In the current study, children showed changes in their eating pattern due to consumption of biscuits especially during breakfast. It is assumed that the mothers who have true nutritional knowledge prefer the right foods for themselves and for their children. Sunwoong et al. stated that there is a correlation between nutritional knowledge of mothers and their nutrition status.[8] The present study shows that female children are more likely to have biscuits.


  Conclusion Top


The present study highlights that there is still a lack of appropriate knowledge on the nutritional sugar content present in biscuits and its impact on oral health among parents, therefore the children must be enforced to have nutritious foods and parents must keep a control on the amount of biscuits their child consumes.

Financial support and sponsorship

Nil.

Conflicts of interest

There are no conflicts of interest.



 
  References Top

1.
Paul R, Gurunathan D. (2020) Cross Sectional Survey on the Amount of Sugar Content in Cakes on Sale in Chennai and Its Correlation with Dental Caries. Journal of Pharmaceutical Research International 2020;32:77-86.  Back to cited text no. 1
    
2.
Sharif Ishak SI, Shohaimi S, Kandiah M. Assessing the children's views on foods and consumption of selected food groups: Outcome from focus group approach. Nutr Res Pract 2013;7:132-8.  Back to cited text no. 2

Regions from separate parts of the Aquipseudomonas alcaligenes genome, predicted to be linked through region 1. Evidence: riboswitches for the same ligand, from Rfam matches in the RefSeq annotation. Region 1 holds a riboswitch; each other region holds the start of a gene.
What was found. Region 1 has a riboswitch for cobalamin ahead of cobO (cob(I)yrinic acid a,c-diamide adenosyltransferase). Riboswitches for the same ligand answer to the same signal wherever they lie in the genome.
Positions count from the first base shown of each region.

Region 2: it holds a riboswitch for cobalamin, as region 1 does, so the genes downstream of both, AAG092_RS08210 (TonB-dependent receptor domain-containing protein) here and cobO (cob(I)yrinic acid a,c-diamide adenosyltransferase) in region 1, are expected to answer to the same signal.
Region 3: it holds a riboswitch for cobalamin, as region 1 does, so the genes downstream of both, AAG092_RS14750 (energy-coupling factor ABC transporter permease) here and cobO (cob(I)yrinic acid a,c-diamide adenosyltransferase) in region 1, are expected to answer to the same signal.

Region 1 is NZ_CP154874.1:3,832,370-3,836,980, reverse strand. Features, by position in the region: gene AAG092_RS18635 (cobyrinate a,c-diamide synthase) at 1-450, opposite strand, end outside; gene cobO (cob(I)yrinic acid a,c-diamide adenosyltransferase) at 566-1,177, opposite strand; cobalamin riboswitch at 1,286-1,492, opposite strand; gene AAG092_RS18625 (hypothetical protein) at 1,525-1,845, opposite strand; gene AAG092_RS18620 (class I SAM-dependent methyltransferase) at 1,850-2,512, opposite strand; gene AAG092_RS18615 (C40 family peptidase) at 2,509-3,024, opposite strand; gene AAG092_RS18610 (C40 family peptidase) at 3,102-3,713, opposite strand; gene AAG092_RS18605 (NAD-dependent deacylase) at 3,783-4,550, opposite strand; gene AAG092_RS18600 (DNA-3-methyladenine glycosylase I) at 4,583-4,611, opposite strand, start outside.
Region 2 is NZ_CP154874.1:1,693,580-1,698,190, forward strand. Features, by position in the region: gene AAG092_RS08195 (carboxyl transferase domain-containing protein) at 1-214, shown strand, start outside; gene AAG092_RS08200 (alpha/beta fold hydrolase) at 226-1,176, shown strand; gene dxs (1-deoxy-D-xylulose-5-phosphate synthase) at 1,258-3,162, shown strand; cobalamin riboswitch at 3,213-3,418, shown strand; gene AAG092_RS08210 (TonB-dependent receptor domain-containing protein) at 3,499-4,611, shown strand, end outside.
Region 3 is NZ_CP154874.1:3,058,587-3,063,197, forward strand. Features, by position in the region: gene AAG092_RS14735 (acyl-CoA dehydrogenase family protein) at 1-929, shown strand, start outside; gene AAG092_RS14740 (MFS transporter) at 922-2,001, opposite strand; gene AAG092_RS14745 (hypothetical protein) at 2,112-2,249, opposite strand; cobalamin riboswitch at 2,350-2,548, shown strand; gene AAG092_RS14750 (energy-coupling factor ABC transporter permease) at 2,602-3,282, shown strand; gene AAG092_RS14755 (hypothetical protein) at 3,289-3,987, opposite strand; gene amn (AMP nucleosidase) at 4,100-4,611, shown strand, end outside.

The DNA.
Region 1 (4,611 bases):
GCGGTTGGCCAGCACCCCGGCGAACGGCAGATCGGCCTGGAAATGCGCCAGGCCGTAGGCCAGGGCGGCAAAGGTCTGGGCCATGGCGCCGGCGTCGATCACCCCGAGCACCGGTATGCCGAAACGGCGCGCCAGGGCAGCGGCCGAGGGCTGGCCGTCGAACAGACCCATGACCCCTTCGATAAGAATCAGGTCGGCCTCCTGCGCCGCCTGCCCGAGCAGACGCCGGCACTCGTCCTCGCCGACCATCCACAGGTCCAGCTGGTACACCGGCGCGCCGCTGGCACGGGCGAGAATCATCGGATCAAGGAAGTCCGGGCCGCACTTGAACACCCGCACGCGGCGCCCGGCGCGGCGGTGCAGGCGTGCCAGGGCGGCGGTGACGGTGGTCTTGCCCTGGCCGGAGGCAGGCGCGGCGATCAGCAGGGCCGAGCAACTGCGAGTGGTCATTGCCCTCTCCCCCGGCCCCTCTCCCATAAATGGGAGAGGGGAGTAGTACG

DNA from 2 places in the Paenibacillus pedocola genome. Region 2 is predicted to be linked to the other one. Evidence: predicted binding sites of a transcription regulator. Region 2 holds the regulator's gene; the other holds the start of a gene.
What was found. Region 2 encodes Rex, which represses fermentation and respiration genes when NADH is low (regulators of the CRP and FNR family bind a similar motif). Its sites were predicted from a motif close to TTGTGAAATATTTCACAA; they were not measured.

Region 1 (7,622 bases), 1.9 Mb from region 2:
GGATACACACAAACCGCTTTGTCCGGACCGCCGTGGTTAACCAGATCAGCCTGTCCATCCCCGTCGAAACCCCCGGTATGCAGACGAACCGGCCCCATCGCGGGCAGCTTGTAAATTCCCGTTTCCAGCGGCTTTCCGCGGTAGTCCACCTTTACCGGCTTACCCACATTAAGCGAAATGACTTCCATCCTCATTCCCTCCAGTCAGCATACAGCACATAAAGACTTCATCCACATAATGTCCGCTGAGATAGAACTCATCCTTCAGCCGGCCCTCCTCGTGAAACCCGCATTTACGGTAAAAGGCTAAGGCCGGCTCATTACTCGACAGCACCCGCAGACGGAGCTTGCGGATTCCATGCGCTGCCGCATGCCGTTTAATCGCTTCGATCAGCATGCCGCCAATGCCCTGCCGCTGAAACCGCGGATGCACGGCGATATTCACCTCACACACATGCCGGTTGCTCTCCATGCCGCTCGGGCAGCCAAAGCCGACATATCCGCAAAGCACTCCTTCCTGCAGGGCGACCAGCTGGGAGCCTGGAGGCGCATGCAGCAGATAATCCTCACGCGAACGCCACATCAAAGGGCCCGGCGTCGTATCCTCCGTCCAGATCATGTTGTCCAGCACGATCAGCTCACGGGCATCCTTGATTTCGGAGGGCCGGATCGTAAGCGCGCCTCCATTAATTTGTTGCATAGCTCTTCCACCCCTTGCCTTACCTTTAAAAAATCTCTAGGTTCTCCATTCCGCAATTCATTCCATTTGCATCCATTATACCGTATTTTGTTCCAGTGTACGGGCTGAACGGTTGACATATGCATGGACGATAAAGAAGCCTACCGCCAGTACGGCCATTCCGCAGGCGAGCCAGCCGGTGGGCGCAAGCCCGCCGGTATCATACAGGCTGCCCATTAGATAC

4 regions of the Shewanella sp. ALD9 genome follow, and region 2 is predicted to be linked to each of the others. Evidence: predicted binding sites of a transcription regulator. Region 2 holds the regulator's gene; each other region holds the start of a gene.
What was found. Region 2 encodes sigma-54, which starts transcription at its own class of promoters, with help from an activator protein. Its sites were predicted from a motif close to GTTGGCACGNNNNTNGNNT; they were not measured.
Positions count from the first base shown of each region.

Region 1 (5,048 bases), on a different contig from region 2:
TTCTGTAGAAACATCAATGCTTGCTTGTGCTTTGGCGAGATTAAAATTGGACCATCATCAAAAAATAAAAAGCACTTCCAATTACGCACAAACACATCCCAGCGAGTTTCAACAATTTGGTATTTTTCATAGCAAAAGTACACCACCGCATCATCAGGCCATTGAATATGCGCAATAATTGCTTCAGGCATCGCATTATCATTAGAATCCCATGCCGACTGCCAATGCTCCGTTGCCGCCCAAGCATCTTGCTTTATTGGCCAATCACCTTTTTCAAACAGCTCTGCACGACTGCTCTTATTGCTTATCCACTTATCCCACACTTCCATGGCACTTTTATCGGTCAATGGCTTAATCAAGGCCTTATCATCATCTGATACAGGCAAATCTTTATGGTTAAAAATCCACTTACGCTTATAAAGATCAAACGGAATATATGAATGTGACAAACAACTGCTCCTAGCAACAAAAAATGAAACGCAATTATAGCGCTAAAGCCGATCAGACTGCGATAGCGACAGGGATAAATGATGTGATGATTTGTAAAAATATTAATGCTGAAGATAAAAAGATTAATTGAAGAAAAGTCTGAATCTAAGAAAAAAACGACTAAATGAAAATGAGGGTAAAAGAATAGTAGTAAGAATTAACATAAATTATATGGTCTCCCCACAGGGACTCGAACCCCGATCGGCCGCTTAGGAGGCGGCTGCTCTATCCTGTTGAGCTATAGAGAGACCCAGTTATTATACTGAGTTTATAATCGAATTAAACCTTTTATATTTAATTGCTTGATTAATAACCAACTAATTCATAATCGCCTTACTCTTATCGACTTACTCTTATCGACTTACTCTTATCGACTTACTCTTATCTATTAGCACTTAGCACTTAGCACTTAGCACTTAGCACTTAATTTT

3.
Iwegbue CM. Metal contents in some brands of biscuits consumed in southern Nigeria. Am J Food Technol 2012;7:160-7.  Back to cited text no. 3
    
4.
Masson LF, Blackburn A, Sheehy C, Craig LC, Macdiarmid JI, Holmes BA, et al. Sugar intake and dental decay: Results from a national survey of children in Scotland. Br J Nutr 2010;104:1555-64.  Back to cited text no. 4
    
5.
Janakiram C, Antony B, Joseph J, Venkitachalam R. Prevalence of dental caries in India among the WHO index age groups: A meta-analysis. Journal of Clinical and Diagnostic Research. 2018;12: ZE08-ZE13. [doi: 10.7860/JCDR/2018/32669.11956].  Back to cited text no. 5
    
6.
Adair LS, Popkin BM. Are child eating patterns being transformed globally? Obes Res 2005;13:1281-99.  Back to cited text no. 6
    
7.
Fundamentals of Marketing. Marilyn A Stone and John Desmond. 1st ed. USA and Canada: Roultedge Publisher; 2007.  Back to cited text no. 7
    
8.
Ozdogan Y, Uçar A, Akan LS, Yılmaz MV, Sürücüoğlu MS, Cakıroğlu FP, et al. Nutritional knowledge of mothers with children aged between 0-24 months. J Food Agric Environ 2012;10:173-5.  Back to cited text no. 8
    



 
 
    Tables

  [Table 1], [Table 2], [Table 3], [Table 4], [Table 5], [Table 6], [Table 7], [Table 8], [Table 9], [Table 10], [Table 11], [Table 12]